The Lafayette City-Parish Council on Tuesday night elected new officers, approved funding for external agencies and approved an increase in fees for municipal golf courses.

The council first voted 6-3 on two motions to elect Kevin Naquin, District 1, and Kenneth Boudreaux, District 4, as council chair and vice chair, respectively. Council members Jared Bellard, District 5, Andy Naquin, District 6 and William Theriot, District 9, voted instead for Theriot and A. Naquin to fill the posts.

For City-Parish President Joey Durel’s report, Lafayette Chief Development Officer Kevin Blanchard presented dates for “PlanLafayette Week” as Feb. 5-12.

“The beauty of this part of the process is now we’re gonna be able to start talking about what’s in the plan,” Blanchard said.

It will be revealed Feb. 11-12 and will focus on four themes: “Refine Government, Revitalize Neighborhoods, Reenvision Natural Resources and Reinvent the Hub City.”

The council next recognized Kandy Andrepont, a University of Louisiana at Lafayette graduate who was crowned Miss Lafayette Parish after suffering nearly fatal injuries in a 2011 four-wheeler accident.

It also recognized the Acadiana High School Wreckin’ Rams football team for securing a third Class 5A state championship under coach Ted Davidson’s leadership, while also achieving a Superdome record for highest score with its 77-41 win over Bossier City's Parkway High School Panthers.

Boudreaux and outgoing chair Brandon Shelvin, District 3, next amended a resolution approving $278,444 of $641,548.95 requested to fund operations for 38 external agencies.

The proposed resolution initially denied funding to six of 25 social services programs. As amended by Boudreaux, the resolution instead denied Surrey Street Community Health Center an allotted $13,670 and redistributed the funds among four agencies.

The Family Violence Intervention Program that deals with domestic abuse victims and offenders was given $9,000. Second Harvest Food Bank of Greater New Orleans and Acadiana’s proposed funds were reduced from $13,887 to $6,778.50, with FoodNet being awarded the same.

The partners work together in providing food for agencies like Faith House Battered Women’s Shelter, St. Joseph’s Diner and Red Cross. Mary-Kay Rath, of Second Harvest, said her organization provides food for 16 agencies in Lafayette Parish that serve 4,000 people each month.

Big Brothers/Big Sisters of Acadiana was lastly awarded $5,000 for its one-to-one youth mentoring program.

Shelvin’s amendment reduced grants by $770 for 13 agencies receiving $9,000 or more, excluding the Share the Light Program’s allotted $12,326.

The program is a partnership between Lafayette Catholic Services Center, Inc. and Lafayette Utilities System. It provides emergency utilities assistance for individuals who can prove low income along with documentation — “such as hospital bill, medication bill, repair or replacement of major appliance or car repair” — that warrants necessity for help.

The diverted $10,010 was split between the Autism Society of Acadiana and New Hope Community Development of Acadiana.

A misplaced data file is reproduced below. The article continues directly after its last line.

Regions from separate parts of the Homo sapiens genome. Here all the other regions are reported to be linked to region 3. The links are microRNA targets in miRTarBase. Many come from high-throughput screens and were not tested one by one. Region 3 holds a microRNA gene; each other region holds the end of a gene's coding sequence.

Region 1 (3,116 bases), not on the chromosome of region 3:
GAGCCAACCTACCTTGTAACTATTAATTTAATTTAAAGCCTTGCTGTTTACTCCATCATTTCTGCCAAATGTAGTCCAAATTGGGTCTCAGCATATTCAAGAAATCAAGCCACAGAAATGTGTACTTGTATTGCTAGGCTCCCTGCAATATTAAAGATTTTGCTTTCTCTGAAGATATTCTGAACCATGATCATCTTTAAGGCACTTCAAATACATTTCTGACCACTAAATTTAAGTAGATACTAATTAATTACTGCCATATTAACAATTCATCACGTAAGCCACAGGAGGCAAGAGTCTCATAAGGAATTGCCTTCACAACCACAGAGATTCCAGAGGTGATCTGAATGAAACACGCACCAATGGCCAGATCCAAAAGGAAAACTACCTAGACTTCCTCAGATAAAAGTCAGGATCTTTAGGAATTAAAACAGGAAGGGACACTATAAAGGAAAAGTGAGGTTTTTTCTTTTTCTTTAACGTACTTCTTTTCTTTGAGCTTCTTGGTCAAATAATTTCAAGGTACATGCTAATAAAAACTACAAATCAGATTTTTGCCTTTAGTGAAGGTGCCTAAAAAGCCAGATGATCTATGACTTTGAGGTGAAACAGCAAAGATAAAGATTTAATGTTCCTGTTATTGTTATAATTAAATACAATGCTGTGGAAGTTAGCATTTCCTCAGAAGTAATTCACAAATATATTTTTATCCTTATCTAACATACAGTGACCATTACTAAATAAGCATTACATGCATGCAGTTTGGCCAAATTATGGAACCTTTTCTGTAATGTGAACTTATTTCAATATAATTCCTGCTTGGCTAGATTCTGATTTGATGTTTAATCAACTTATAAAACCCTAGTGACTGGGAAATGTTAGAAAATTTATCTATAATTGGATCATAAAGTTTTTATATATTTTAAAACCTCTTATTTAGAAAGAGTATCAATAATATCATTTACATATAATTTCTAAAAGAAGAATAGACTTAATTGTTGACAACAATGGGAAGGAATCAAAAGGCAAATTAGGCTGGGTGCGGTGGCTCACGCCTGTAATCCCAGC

Josh Newman of New Hope said his organization has grown from servicing six children to 50 since the after-school remedial reading program was established in 2012.

All but one of 13 arts and culture applicants was awarded funding totaling $64,906.

Council members Jared Bellard, District 5, and Theriot voted against both the amendments and the resolution as amended, with member Donald Bertrand, District 7, abstaining.

[View a complete listing of all arts and social services grant applicants and awards]

The council later approved an ordinance allowing application to a U.S. Department of Homeland Security grant for the Lafayette Fire Department. The department could receive up to $300,000 of an available $32 million for the grant, which requires a 20 percent match of funds.

It next unanimously approved an increase to municipal golf park fees over two years, effective Jan. 10, 2014, and Jan. 1, 2015. The increases will generate approximately $565,000 in additional revenues over the next two years: $170,000 in 2014 and $395,000 in 2015.

Debate continued for most of the 7 o’clock hour between parks and recreation director Gerald Boudreaux and the council about the increases. The director said although recent remodeling has improved revenues at the courses — Jay and Lionel Hebert off of Louisiana Avenue, The Wetlands on University Avenue and Les Vieux Chenes in Youngsville — their expenditures consistently outnumber their revenues by around half a million.

A. Naquin recommended an increase in single game fees over annual fees, as he said senior citizens on fixed incomes expressed concern about the hike.

“If it becomes unaffordable for them to play, you take away their little pleasure in life,” he said.

Theriot questioned the necessity for three golf courses in Lafayette Parish, while K. Naquin said to close down a course would be detrimental.

Durel stepped in and reminded the council that rate increases are inevitable for business.

“You hear it all the time: Run government like a business,” he said. “Here is a very legitimate opportunity to run government like a business.”

The council lastly approved introductory ordinances for its Jan. 21 meeting, which include:

  • Amending the operating budget for the Lafayette City Marshal’s Office to accommodate $12,412 received from the U.S. Marshal’s Service
  • Authorizing a Louisiana Endowment for the Humanities grant for the Lafayette Public Library
  • Authorizing a work agreement with BNSF Railway company to install concrete crossing panels and crossing signal equipment at Kaliste Saloom Road
  • Amending the code of ordinances relative to the authority of the Louisiana State Uniform Construction Code Council
  • Ordering condemnation for a manufactured home at 112 Andover Rd.
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